They only took into consideration the Erythritol found in the blood of the participants. What the study doesn’t tell, however, is that Erythritol is naturally produced by the body when you metabolize glucose and from oxidative stress in the body, which is a result of diabetes, belly fat, liver, or kidney disease. Remember, it is also naturally present in foods such as beer, wine, or even cheese! They simply compared blood markers and compared them with the data about stroke, heart attack, etc., but at no point is it mentioned whether the participants consumed it or not in any type of form.


  1. The body ALREADY produces erythritol when you are metabolically unhealthy or at risk of cardiovascular disease already.
  2. The study NEVER looked at actual erythritol consumption.
  3. The study is PURELY OBSERVATIONAL - there was 0 information regarding their metabolic state or diet of the patients.
  4. Over 70% of the patients had hypertension and high levels of diabetes type 2 meaning their bodies were most likely already producing erythritol from being metabolically unhealthy.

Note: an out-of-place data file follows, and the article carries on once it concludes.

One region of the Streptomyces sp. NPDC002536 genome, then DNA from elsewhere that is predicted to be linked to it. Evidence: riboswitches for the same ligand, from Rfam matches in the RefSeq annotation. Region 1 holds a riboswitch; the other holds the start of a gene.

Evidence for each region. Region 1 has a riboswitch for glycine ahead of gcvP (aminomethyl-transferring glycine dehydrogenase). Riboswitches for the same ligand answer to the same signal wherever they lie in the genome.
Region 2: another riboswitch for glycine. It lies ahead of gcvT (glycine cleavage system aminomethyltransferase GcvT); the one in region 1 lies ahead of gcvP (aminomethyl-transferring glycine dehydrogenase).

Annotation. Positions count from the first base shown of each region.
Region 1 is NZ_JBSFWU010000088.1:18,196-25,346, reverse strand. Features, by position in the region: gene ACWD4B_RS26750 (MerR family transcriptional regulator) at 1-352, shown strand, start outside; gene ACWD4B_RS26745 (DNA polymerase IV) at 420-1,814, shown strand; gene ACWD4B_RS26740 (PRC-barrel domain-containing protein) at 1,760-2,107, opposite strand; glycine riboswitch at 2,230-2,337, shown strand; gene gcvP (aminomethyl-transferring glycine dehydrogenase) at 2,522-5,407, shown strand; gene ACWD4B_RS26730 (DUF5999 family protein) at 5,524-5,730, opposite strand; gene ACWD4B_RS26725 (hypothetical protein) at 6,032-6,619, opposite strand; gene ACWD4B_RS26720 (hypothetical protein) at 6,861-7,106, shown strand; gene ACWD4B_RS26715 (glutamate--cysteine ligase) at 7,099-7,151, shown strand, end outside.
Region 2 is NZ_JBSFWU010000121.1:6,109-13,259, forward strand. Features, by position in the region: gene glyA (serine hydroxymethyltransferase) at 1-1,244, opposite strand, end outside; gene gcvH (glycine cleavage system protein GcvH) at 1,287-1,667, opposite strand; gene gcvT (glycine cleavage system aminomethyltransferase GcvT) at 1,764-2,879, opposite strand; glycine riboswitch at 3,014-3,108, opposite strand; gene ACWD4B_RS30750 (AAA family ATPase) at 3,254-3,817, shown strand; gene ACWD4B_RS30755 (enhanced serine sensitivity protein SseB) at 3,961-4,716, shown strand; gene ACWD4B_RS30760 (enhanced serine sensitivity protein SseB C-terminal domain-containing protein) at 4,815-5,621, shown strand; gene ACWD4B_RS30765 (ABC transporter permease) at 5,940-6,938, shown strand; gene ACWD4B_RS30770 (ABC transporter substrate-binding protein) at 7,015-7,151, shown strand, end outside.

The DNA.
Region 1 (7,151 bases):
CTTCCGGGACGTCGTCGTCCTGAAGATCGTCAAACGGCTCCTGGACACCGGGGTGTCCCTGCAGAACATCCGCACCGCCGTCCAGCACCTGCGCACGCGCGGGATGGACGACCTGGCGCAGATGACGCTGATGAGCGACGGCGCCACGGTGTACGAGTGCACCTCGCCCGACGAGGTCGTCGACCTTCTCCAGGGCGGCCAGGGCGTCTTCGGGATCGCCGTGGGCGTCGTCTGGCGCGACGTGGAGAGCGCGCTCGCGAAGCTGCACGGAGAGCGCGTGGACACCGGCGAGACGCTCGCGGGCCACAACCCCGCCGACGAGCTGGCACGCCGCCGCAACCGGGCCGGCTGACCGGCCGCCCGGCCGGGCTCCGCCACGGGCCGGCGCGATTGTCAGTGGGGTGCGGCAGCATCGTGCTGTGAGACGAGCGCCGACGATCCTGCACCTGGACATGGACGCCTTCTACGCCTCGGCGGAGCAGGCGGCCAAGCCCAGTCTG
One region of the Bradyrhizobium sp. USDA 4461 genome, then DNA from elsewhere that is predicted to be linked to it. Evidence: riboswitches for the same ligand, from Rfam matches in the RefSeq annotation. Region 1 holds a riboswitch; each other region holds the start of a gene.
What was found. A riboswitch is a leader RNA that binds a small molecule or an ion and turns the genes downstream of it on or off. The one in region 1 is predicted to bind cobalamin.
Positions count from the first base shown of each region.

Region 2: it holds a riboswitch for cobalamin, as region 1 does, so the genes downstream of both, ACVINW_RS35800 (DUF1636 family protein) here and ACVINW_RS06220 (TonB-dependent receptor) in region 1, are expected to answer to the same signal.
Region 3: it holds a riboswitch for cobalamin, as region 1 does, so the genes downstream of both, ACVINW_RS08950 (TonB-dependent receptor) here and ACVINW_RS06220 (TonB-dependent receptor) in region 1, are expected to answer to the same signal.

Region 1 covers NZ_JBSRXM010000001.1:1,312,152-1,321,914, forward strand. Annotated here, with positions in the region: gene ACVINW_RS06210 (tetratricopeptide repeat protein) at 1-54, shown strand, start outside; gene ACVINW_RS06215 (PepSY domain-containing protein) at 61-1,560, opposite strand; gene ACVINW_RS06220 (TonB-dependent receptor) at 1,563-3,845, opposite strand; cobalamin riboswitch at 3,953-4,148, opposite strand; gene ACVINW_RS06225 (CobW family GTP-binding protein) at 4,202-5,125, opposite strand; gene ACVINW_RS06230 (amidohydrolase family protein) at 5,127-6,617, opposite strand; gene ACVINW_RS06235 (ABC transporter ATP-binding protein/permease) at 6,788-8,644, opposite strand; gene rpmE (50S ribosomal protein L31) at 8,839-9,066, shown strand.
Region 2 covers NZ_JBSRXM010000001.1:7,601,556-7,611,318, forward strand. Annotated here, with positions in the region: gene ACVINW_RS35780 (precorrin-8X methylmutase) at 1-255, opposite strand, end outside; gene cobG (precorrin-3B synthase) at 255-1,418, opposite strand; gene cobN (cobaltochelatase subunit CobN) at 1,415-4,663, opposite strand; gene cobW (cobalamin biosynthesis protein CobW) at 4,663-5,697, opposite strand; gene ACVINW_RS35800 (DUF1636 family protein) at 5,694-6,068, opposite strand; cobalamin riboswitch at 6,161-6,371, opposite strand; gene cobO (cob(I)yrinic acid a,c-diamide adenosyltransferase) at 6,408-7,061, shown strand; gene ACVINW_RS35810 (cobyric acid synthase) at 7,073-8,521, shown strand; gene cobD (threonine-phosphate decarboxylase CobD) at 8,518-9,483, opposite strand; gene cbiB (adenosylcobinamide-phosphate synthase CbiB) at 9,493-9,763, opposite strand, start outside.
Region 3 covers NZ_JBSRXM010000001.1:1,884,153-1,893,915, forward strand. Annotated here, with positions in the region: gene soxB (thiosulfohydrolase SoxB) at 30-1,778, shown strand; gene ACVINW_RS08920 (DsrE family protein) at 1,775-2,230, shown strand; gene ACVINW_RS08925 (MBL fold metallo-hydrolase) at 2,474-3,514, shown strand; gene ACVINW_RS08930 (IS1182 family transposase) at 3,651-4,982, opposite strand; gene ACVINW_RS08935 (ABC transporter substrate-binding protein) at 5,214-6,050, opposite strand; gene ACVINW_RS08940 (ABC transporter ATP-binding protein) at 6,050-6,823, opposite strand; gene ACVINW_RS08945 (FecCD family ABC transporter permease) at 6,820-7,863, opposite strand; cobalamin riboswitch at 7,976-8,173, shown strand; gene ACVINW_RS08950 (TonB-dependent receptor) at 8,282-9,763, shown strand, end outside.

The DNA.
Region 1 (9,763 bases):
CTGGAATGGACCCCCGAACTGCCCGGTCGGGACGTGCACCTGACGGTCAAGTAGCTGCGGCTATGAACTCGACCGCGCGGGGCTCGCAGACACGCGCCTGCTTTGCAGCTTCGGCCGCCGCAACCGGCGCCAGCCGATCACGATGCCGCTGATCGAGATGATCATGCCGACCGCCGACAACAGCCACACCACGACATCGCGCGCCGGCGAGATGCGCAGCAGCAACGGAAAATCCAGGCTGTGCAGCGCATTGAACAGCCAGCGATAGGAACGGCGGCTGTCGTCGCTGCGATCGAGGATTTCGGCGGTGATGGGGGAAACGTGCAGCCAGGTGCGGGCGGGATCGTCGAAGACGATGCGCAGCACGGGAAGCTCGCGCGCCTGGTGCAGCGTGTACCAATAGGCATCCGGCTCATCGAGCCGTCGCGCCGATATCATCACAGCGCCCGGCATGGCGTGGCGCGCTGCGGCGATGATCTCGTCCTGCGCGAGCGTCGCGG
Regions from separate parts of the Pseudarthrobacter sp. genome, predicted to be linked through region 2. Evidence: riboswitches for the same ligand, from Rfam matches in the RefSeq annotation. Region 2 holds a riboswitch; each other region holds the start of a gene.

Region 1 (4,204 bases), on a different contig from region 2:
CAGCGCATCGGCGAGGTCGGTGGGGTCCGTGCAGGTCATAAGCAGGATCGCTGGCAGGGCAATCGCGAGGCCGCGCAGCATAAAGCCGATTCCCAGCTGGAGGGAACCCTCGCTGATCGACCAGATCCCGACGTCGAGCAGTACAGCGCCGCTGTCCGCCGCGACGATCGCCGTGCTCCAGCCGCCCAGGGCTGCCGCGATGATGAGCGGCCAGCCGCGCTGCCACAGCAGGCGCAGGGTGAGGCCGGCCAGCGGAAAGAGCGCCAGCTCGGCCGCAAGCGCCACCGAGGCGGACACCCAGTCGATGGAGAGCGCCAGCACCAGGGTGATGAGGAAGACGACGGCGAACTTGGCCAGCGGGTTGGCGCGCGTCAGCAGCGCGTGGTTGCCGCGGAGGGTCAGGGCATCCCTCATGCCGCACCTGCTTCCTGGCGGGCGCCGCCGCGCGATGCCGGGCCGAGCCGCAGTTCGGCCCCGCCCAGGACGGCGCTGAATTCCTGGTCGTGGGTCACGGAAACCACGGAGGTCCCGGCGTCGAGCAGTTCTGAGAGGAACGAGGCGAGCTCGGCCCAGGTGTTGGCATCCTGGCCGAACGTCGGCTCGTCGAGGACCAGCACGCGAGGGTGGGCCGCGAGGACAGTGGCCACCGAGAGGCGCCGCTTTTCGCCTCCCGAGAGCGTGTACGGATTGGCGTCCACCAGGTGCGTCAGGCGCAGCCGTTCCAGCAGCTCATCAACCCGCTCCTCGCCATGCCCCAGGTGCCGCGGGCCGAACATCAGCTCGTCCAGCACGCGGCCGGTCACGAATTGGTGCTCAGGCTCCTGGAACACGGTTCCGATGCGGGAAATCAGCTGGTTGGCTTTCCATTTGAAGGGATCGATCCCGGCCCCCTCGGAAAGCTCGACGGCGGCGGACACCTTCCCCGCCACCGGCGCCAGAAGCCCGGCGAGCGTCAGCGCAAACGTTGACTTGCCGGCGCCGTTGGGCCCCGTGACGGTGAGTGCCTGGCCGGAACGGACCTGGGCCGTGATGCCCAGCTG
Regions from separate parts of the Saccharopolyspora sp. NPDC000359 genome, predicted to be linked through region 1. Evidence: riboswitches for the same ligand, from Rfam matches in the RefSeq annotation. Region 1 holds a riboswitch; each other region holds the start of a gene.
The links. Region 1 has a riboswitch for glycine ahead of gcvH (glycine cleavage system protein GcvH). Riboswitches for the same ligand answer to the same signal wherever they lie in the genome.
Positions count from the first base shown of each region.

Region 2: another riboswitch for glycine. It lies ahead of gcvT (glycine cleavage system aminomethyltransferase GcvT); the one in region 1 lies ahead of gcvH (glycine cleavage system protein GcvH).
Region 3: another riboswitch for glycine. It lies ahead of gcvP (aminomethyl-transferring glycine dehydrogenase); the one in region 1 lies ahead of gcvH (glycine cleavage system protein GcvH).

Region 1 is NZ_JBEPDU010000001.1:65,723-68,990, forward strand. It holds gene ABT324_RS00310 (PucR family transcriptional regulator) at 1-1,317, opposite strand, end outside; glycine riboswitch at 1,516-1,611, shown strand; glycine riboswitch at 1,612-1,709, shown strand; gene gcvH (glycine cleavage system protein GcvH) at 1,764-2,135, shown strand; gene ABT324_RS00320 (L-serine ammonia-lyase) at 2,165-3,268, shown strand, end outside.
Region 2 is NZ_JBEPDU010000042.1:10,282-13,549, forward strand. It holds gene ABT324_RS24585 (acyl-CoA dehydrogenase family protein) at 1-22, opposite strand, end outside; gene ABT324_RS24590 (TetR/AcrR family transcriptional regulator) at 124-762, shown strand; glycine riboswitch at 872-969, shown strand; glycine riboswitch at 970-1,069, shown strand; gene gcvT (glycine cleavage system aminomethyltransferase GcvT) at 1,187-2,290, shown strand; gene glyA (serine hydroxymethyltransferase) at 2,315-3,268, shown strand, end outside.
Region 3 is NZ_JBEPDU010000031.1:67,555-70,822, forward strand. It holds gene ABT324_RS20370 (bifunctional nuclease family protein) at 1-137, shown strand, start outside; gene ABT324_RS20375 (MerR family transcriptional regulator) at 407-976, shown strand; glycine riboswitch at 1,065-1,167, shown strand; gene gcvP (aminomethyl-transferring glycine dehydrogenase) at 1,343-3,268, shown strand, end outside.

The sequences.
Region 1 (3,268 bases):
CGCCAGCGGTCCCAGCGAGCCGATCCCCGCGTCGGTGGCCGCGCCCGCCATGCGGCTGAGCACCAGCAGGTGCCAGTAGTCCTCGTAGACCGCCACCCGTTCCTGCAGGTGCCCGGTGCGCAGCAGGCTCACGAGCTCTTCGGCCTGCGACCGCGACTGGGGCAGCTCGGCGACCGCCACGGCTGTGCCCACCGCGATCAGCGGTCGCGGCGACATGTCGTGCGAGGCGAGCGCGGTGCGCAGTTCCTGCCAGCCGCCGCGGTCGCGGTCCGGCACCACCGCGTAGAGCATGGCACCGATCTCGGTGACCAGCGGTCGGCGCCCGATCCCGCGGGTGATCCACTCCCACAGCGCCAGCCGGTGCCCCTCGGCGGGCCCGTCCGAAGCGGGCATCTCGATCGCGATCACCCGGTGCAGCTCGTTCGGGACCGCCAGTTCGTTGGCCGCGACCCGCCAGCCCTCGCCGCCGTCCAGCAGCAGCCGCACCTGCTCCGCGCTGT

Looking globally, there are not that much amount of people following a keto diet or a low-carb lifestyle which are the ones that mainly use Erythritol as their main sweetener, and there is a good chance that the people in the study were not following a keto or a low-carb diet, and probably they’ve never used an Erythritol sweetener. 

What doctors and health professionals are saying

Benefits of Erythritol

But enough of bringing Erythritol down, let’s talk about its benefits and why we recommend and use this sweetener in our Funky Fat Chocs.

1- Does not spike blood sugar or insulin

One thing we must keep in mind about Erythritol is that we humans don’t have the enzymes needed to break it down. As a result, it’s absorbed into the bloodstream and then excreted unchanged in the urine.

It is also a great alternative to sugar since its Glycemic Index (GI) is 0. That means that it does not give your body sugar spikes or spike blood sugar and insulin, which is great for people who have diabetes or are overweight. As we already know, eating a lot of high-GI foods can be detrimental to your health because it pushes your body to extremes. Following a low-carb diet and using low-GI foods on a daily basis will keep your energy levels balanced since the glucose will be slowly trickled into your bloodstream, causing no spikes.